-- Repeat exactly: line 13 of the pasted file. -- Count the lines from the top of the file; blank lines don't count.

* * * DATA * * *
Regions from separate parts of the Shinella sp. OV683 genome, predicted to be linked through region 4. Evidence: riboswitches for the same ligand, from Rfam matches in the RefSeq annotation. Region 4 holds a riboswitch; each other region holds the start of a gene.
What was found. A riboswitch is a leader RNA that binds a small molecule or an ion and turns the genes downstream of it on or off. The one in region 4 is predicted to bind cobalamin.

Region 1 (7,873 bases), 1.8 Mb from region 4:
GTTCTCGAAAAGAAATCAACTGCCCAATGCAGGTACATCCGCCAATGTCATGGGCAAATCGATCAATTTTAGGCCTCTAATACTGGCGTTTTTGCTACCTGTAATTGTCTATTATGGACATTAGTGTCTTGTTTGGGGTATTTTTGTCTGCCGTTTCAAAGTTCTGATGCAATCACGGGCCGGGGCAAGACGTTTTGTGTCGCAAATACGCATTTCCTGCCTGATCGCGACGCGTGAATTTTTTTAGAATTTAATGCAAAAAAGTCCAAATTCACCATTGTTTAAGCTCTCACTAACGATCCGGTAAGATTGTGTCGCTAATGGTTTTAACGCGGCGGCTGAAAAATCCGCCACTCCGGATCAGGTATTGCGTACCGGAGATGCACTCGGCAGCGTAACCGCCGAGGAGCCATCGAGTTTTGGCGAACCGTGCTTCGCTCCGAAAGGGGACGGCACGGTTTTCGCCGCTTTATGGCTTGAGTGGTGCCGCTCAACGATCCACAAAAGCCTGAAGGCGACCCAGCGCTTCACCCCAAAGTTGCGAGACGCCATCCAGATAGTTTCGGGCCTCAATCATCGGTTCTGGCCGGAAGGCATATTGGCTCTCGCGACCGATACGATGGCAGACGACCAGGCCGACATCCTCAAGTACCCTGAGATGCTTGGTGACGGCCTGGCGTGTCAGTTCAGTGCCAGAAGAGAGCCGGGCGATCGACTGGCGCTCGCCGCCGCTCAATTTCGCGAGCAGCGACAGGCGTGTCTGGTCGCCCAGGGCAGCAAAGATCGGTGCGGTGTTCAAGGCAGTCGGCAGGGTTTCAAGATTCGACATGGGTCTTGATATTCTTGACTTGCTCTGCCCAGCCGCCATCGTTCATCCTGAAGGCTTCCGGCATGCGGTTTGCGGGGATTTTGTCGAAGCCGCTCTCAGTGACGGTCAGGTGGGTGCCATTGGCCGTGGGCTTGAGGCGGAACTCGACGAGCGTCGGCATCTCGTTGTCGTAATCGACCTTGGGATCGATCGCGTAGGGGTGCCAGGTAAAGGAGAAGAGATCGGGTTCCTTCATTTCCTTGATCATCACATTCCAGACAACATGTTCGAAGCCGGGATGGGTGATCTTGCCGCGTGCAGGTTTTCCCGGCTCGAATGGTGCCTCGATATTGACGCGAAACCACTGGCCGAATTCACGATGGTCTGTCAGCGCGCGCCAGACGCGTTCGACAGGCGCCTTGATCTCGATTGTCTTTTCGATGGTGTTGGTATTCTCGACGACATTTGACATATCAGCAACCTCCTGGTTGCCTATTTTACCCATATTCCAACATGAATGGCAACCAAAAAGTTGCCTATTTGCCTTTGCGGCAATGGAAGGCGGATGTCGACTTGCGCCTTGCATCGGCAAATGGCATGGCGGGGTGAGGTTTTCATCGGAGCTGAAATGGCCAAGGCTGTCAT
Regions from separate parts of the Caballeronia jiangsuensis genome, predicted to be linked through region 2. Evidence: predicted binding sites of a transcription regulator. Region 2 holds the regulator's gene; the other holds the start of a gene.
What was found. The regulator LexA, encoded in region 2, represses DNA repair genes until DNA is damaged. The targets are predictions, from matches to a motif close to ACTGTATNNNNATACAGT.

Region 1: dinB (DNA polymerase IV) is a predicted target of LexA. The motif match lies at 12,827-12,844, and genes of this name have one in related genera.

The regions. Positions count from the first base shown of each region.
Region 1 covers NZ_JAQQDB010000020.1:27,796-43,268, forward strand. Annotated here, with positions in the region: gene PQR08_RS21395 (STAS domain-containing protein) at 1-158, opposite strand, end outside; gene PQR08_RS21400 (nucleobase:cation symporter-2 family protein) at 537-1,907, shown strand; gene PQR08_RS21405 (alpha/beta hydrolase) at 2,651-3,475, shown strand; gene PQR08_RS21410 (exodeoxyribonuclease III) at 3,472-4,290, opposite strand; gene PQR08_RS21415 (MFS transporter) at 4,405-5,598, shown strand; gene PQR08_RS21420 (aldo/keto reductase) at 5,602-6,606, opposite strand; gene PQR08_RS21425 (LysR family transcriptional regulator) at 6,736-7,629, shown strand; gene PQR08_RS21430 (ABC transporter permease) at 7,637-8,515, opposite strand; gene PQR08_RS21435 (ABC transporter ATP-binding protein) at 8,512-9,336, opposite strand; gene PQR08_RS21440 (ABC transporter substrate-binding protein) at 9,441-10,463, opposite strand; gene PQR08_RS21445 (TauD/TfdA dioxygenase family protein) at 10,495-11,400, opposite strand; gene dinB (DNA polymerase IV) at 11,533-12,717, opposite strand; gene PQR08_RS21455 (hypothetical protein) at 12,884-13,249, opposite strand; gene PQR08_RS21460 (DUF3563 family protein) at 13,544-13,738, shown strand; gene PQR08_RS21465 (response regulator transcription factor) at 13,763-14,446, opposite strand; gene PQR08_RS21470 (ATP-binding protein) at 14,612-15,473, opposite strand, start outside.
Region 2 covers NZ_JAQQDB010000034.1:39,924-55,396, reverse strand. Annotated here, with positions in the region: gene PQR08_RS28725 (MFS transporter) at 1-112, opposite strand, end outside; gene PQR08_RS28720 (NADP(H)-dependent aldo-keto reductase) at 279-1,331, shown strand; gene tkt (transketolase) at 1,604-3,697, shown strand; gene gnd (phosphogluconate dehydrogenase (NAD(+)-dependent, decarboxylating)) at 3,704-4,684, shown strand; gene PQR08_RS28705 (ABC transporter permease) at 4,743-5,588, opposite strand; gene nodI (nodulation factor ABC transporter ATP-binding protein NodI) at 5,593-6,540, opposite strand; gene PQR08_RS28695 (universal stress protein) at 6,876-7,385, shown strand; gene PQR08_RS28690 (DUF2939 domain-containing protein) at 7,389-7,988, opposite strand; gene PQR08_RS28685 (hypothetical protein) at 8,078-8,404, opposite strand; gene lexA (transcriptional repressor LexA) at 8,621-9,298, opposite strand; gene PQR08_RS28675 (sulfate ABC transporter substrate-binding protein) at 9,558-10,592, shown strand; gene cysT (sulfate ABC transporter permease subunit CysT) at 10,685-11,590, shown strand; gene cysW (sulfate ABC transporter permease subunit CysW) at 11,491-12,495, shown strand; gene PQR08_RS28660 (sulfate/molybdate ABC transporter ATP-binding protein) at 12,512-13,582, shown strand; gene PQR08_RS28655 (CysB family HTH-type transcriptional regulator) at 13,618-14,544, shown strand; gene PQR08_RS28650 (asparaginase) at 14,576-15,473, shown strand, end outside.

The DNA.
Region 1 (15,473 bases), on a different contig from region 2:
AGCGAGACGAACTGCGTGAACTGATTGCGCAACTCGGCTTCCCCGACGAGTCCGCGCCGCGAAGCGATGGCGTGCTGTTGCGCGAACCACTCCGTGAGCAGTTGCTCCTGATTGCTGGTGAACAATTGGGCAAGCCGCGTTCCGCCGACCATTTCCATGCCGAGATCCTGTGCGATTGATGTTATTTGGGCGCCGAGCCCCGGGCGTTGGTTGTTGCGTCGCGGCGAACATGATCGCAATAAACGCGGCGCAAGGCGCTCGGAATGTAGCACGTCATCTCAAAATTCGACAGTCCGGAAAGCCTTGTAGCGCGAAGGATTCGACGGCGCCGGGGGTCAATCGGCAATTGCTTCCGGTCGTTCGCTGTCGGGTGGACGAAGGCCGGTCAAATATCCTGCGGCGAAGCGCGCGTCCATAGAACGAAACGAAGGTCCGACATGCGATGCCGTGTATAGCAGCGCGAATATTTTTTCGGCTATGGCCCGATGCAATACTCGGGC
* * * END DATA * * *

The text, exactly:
AGCGAGACGAACTGCGTGAACTGATTGCGCAACTCGGCTTCCCCGACGAGTCCGCGCCGCGAAGCGATGGCGTGCTGTTGCGCGAACCACTCCGTGAGCAGTTGCTCCTGATTGCTGGTGAACAATTGGGCAAGCCGCGTTCCGCCGACCATTTCCATGCCGAGATCCTGTGCGATTGATGTTATTTGGGCGCCGAGCCCCGGGCGTTGGTTGTTGCGTCGCGGCGAACATGATCGCAATAAACGCGGCGCAAGGCGCTCGGAATGTAGCACGTCATCTCAAAATTCGACAGTCCGGAAAGCCTTGTAGCGCGAAGGATTCGACGGCGCCGGGGGTCAATCGGCAATTGCTTCCGGTCGTTCGCTGTCGGGTGGACGAAGGCCGGTCAAATATCCTGCGGCGAAGCGCGCGTCCATAGAACGAAACGAAGGTCCGACATGCGATGCCGTGTATAGCAGCGCGAATATTTTTTCGGCTATGGCCCGATGCAATACTCGGGC